Bird flu experts urge halt to wild bird trade

HONG KONG (Reuters) - Leading virologists urged governments on Saturday to curb the trade of wild birds as they can spread the H5N1 bird flu virus, which has made a comeback in many parts of the world in recent months.

The warning comes as Hong Kong confirmed a scaly-breasted munia found dead in late February in the densely-populated district of Sham Shui Po had tested positive for the H5N1.

It was the 13th wild bird to have been found dead with the virus in Hong Kong since the start of this year.

“The munia is not a migratory bird. Again, it points to humans and the trade in movement of birds that are responsible for spreading this virus,” said virologist Robert Webster from St Jude Children’s Research Hospital in Memphis.

Small, wild birds are bought and sold across borders and released for religious purposes in many parts of the world. The practice is particularly strong in Hong Kong, which has a huge population of Buddhists and Taoists. The city imports the small birds mostly from mainland China.

“It goes back in all religions, release of birds from Noah’s Ark,” Webster told Reuters in Hong Kong.

“It’s not a Hong Kong thing or a Buddhist thing but numbers here are larger than in most places. We can’t blame the birds, it comes down to the humans,” he said.


The virus has re-emerged in recent months in birds in Vietnam, Myanmar, Japan, South Korea, Afghanistan, Britain and Pakistan, and killed a string of people in Indonesia. A farmer in China and a 15-year-old girl in Laos who are infected with the disease are battling for their lives.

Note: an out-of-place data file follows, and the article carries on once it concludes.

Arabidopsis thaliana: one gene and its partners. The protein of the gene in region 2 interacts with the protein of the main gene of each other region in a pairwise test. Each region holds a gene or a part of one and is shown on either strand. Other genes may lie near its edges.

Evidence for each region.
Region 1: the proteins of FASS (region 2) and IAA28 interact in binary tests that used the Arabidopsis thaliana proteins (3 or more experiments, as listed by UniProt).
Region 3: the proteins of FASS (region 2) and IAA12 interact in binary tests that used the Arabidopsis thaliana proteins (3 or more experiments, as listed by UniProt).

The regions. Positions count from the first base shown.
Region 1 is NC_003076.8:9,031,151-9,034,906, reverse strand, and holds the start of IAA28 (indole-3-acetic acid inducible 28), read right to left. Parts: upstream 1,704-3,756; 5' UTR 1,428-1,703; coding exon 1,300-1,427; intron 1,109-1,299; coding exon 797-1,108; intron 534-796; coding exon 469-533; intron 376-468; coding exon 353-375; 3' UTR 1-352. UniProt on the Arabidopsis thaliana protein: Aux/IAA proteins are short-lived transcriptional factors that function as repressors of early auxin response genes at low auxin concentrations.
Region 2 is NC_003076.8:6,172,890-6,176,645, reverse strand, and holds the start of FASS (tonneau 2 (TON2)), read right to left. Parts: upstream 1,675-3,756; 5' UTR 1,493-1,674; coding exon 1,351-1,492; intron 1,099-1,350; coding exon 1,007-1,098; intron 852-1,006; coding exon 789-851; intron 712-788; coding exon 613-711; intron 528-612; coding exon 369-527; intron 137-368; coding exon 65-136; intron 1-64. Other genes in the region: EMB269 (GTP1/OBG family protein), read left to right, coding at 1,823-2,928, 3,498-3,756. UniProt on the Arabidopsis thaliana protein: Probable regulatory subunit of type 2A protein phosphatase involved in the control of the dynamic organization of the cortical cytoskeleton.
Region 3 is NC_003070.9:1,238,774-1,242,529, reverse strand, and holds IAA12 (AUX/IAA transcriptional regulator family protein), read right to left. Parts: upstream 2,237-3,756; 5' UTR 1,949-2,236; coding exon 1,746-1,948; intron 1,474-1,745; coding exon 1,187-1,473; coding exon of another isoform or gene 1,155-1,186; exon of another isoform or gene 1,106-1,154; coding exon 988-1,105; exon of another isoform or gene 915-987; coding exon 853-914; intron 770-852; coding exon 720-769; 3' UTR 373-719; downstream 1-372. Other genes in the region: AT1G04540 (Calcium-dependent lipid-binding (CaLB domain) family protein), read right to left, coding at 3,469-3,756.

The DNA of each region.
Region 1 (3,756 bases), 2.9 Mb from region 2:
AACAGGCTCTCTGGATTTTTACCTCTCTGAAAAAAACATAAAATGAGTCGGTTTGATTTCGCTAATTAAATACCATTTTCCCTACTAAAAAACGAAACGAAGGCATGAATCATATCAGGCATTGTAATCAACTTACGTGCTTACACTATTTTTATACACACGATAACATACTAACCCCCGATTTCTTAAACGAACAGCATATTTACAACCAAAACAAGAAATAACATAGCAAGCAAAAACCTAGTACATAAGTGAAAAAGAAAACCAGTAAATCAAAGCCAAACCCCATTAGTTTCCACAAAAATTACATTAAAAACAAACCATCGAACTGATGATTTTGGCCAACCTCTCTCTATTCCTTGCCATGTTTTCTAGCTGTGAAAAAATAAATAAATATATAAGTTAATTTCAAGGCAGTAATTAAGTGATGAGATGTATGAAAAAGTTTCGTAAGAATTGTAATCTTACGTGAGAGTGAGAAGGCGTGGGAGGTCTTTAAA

Although the virus remains a bird disease and has killed only 167 people since 2003, experts fear it may start a pandemic and kill millions if it learns to transmit efficiently among people.

John Oxford, virology professor at the Royal London Hospital, said the resurgence of the virus in Asia was deeply worrying and he called on governments to hammer out contingency plans.

“Without plans, there is no action. A lot of countries in southeast Asia, their plans are not substantial. That’s what I find worrying. In China, there is still an attitude that it is not their problem,” Oxford told Reuters in an interview.

Webster said repeat sightings of the disease during the cooler months in the last few years were evidence of active reservoirs of the virus in Asia.

He said the virus was probably resident all year-round in some species of ducks, which show no apparent signs of the disease. These viral loads would then build up in winter, jump to domestic chickens, which then pass them on to wild birds. Wild birds then carry the virus onward to other places.

Webster urged agriculture authorities to begin surveillance of healthy-looking birds and conduct culling when necessary.

“Some species of ducks are naturally more resistant to the H5N1 ... or the virus is being attenuated in the duck. The duck is the Trojan horse,” said Webster, an authority on the H5N1.

“There has to be surveillance of healthy looking-birds even though it is expensive. If authorities of the world put their resources into doing that, they could solve this problem.”